“An autumn in New England wouldn’t be the same without a hike around the beautiful trails of the Blue Hills Reservation.  The views are scenic, the foliage is fantastic, and the trails provide plenty of opportunity to get off the grid and get lost in nature.  So, as a wise person once told me, ‘take a hike.'”

Michael Bogdanow  – Meehan, Boyle, Black & Bogdanow
Having grown up in Houston, I had never seen fall foliage until I moved here. The smorgasbord of colors continues to knock me out year after year. And I love our annual pilgrimage to apple orchards to pick numerous varieties of fresh apples. The picking is as much fun as the eating!

If you would like to respond to a future Voices of the Bar, make sure you send a headshot, and contact Lauren DiTullio at [email protected].

Voices of the Bar 10/6/16: Members Share Meaningful Public Service Experiences

As you may already know, October is officially Pro Bono Month! At the Boston Bar Association and Boston Bar Foundation, public service is a huge part of what we do all year round. We are proud to host experts from legal services organizations to lead pro bono training session on a variety of topics. We also know that many of our members are active in various volunteer projects and pro bono activities, through the BBA and elsewhere. 

In recognition of Pro Bono Month, we’re reaching out to ask:

“What has been a meaningful public service experience for you?

Michael Denham – Lawyers for Affordable Justice
“As a law student, I helped work with Election Protection, a non-partisan election observation organization that aims to protect the right to vote. We observed polls in Boston and worked a hotline to help voters facing problems in their states. If we don’t have fair, functioning elections where every citizen has the right to be heard, then we don’t have the rule of law.”

Rebecca Cazabon – Foley Hoag
“I was staffing the Pro Bono Civil Appeals Clinic at the Appeals Court and a woman came in needing help with her housing case. She said that she was being evicted from her home, and in between sobs, told me that she and her children would be homeless, as they had nowhere else to live. She was certain that her landlord was evicting her because of the color of her skin — she is Haitian — and because she is poor. She said that her landlord had tried to evict her three times before. She felt completely defeated and didn’t think she had the strength to fight it. To make matters worse, the move-out date was scheduled for the next day! Amazingly, and thanks to quick collaboration with the Volunteer Lawyers Project, we were able to find her a lawyer to represent her. ”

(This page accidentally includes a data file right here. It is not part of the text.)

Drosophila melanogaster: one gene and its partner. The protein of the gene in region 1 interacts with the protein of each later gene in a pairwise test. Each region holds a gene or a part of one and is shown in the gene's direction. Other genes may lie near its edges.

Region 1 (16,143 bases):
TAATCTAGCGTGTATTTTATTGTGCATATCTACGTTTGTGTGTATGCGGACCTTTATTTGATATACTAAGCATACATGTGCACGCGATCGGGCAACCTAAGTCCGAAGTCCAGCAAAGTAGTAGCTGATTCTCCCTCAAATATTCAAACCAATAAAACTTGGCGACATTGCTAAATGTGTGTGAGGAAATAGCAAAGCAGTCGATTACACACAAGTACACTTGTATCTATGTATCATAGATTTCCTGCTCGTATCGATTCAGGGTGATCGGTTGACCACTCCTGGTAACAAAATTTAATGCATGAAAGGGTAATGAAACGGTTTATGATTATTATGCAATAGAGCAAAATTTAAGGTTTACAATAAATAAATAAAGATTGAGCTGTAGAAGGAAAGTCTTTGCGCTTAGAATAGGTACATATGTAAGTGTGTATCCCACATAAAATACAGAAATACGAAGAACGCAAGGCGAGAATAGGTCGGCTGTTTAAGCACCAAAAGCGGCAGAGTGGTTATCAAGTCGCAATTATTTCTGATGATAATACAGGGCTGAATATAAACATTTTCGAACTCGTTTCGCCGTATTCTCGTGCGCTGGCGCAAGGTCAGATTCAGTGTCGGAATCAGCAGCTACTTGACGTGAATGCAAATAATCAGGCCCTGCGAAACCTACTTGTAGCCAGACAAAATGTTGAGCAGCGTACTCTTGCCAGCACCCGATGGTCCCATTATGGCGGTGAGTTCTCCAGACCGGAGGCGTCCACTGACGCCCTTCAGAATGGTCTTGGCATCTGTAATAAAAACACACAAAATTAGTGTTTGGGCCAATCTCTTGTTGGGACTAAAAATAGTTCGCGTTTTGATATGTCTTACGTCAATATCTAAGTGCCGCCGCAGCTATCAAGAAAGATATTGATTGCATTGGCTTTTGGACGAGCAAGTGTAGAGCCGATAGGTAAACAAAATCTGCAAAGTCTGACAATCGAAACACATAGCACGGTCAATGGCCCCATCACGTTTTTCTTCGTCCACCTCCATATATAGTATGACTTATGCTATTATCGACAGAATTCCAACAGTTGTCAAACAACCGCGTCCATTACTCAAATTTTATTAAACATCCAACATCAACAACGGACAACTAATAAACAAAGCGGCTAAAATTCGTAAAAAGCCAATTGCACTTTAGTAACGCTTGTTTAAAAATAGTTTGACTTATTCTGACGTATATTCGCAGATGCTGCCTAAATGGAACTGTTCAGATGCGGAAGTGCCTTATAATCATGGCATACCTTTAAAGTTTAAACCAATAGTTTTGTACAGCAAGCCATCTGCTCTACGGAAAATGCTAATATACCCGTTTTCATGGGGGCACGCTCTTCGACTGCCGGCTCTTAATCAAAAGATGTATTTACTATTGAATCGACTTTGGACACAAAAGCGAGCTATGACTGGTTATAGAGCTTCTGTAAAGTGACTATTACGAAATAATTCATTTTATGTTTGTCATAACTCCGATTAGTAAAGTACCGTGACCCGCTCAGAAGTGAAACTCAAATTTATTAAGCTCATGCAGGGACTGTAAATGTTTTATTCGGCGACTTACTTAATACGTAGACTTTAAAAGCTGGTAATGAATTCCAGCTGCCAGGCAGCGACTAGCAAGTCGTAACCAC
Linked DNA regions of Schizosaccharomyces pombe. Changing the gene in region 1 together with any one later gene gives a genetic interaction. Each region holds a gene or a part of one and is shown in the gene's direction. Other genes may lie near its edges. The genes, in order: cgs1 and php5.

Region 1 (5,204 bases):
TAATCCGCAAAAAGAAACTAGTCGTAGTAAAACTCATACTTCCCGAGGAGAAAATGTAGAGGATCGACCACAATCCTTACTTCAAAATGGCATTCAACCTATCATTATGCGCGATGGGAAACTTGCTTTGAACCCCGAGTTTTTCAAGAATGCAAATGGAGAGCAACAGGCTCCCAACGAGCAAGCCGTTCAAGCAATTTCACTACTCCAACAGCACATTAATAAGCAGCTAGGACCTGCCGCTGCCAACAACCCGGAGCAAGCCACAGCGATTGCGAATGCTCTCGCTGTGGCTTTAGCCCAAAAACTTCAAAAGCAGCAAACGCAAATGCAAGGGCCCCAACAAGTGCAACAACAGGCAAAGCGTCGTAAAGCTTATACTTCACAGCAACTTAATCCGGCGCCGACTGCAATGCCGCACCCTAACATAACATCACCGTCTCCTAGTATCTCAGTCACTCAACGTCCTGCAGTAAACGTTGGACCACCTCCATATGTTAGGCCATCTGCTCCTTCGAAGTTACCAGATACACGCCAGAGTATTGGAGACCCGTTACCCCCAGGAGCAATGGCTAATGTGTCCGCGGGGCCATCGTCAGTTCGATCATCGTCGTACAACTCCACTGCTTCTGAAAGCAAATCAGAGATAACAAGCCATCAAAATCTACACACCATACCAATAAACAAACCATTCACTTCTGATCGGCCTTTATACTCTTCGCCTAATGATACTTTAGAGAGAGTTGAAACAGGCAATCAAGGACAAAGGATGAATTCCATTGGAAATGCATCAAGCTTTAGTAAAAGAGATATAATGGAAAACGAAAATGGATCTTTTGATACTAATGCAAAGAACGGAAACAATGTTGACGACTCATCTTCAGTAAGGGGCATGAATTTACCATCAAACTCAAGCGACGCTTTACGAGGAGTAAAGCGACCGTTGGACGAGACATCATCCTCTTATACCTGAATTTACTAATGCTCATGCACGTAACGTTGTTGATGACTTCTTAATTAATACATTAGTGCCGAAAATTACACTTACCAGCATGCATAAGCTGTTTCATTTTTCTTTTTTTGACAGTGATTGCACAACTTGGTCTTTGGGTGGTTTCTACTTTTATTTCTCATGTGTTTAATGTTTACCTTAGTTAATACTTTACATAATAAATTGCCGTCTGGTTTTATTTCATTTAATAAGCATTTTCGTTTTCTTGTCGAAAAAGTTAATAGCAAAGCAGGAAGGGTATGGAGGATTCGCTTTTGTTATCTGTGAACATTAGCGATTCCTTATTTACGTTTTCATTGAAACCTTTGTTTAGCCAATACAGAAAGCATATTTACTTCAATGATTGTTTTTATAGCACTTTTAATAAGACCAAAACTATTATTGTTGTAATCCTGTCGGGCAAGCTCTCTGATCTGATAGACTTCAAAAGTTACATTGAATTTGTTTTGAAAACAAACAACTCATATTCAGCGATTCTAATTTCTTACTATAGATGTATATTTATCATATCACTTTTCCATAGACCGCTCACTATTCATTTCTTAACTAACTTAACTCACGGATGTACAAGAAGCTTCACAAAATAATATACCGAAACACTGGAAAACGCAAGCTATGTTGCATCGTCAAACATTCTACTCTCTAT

Jane Tyrrell – Massachusetts IOLTA
“One project close to my heart  is the national movement to Expand the Right to Counsel in civil cases.  It has been 53 years since the passage of Gideon v. Wainwright,  establishing the right to counsel in criminal cases.   Fifty three  years after Gideon,  a woman caught shop lifting is entitled to an attorney but a woman with children who is being evicted from her home is not.”

Katherine Schulte – Casa Myrna
“I’m fortunate enough that I do public service every day in my job at Casa Myrna, a domestic violence advocacy organization. Helping survivors navigate the legal system and witnessing their courage and resilience on a daily basis is very rewarding.”

 

Daniel Heffernan – Kotin Crabtree & Strong
“I have had a number of meaningful public service experiences, including working as a legal services attorney in Central Massachusetts.  However, serving on the boards of directors, with long stints as board presidents, of Community Legal Services and Counselling Center and the Federation for Children with Special Needs has been have been deeply meaningful.  As a career litigator, it was great to work in a non-adversarial arena, helping to guide the work of two amazing organizations in challenging times. ”

Julia Huston – Foley Hoag
“Serving on the board of directors of Greater Boston Legal Services for 10 years was an amazing experience.  I have nothing but respect for the legal aid attorneys who work in the trenches every day, and it was an honor and a privilege to support their work.”

 

If you would like to respond to a future Voices of the Bar, make sure you send a headshot, and contact Lauren DiTullio at [email protected].